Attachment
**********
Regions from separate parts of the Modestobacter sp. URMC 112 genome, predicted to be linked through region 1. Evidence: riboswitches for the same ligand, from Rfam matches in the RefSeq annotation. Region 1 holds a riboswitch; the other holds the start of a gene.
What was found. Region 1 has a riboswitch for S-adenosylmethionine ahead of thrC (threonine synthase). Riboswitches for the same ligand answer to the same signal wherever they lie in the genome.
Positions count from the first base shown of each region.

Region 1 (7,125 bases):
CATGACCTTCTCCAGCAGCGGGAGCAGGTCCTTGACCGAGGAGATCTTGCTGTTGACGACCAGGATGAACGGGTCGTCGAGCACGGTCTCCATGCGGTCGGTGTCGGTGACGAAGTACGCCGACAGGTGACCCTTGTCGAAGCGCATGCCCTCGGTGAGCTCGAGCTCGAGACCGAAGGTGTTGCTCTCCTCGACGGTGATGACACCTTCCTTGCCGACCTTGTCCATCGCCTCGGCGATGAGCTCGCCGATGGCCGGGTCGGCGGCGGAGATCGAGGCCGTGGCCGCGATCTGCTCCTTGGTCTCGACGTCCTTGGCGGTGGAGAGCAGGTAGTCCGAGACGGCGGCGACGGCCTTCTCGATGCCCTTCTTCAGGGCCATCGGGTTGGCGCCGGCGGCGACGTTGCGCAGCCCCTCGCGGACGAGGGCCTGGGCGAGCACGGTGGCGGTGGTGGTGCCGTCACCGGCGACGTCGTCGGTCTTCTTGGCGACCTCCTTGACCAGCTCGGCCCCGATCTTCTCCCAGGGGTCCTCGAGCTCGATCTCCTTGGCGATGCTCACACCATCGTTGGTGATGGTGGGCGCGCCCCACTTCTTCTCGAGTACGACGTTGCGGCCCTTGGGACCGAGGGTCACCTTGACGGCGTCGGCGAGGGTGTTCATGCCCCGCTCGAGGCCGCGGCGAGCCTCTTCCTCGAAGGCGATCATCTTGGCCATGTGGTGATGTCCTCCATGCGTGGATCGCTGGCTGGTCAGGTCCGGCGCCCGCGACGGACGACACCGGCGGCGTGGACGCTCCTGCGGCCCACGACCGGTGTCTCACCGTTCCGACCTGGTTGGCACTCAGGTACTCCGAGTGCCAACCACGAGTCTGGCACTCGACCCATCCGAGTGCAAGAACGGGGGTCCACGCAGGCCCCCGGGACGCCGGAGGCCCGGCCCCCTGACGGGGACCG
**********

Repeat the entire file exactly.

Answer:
Regions from separate parts of the Modestobacter sp. URMC 112 genome, predicted to be linked through region 1. Evidence: riboswitches for the same ligand, from Rfam matches in the RefSeq annotation. Region 1 holds a riboswitch; the other holds the start of a gene.
What was found. Region 1 has a riboswitch for S-adenosylmethionine ahead of thrC (threonine synthase). Riboswitches for the same ligand answer to the same signal wherever they lie in the genome.
Positions count from the first base shown of each region.

Region 1 (7,125 bases):
CATGACCTTCTCCAGCAGCGGGAGCAGGTCCTTGACCGAGGAGATCTTGCTGTTGACGACCAGGATGAACGGGTCGTCGAGCACGGTCTCCATGCGGTCGGTGTCGGTGACGAAGTACGCCGACAGGTGACCCTTGTCGAAGCGCATGCCCTCGGTGAGCTCGAGCTCGAGACCGAAGGTGTTGCTCTCCTCGACGGTGATGACACCTTCCTTGCCGACCTTGTCCATCGCCTCGGCGATGAGCTCGCCGATGGCCGGGTCGGCGGCGGAGATCGAGGCCGTGGCCGCGATCTGCTCCTTGGTCTCGACGTCCTTGGCGGTGGAGAGCAGGTAGTCCGAGACGGCGGCGACGGCCTTCTCGATGCCCTTCTTCAGGGCCATCGGGTTGGCGCCGGCGGCGACGTTGCGCAGCCCCTCGCGGACGAGGGCCTGGGCGAGCACGGTGGCGGTGGTGGTGCCGTCACCGGCGACGTCGTCGGTCTTCTTGGCGACCTCCTTGACCAGCTCGGCCCCGATCTTCTCCCAGGGGTCCTCGAGCTCGATCTCCTTGGCGATGCTCACACCATCGTTGGTGATGGTGGGCGCGCCCCACTTCTTCTCGAGTACGACGTTGCGGCCCTTGGGACCGAGGGTCACCTTGACGGCGTCGGCGAGGGTGTTCATGCCCCGCTCGAGGCCGCGGCGAGCCTCTTCCTCGAAGGCGATCATCTTGGCCATGTGGTGATGTCCTCCATGCGTGGATCGCTGGCTGGTCAGGTCCGGCGCCCGCGACGGACGACACCGGCGGCGTGGACGCTCCTGCGGCCCACGACCGGTGTCTCACCGTTCCGACCTGGTTGGCACTCAGGTACTCCGAGTGCCAACCACGAGTCTGGCACTCGACCCATCCGAGTGCAAGAACGGGGGTCCACGCAGGCCCCCGGGACGCCGGAGGCCCGGCCCCCTGACGGGGACCG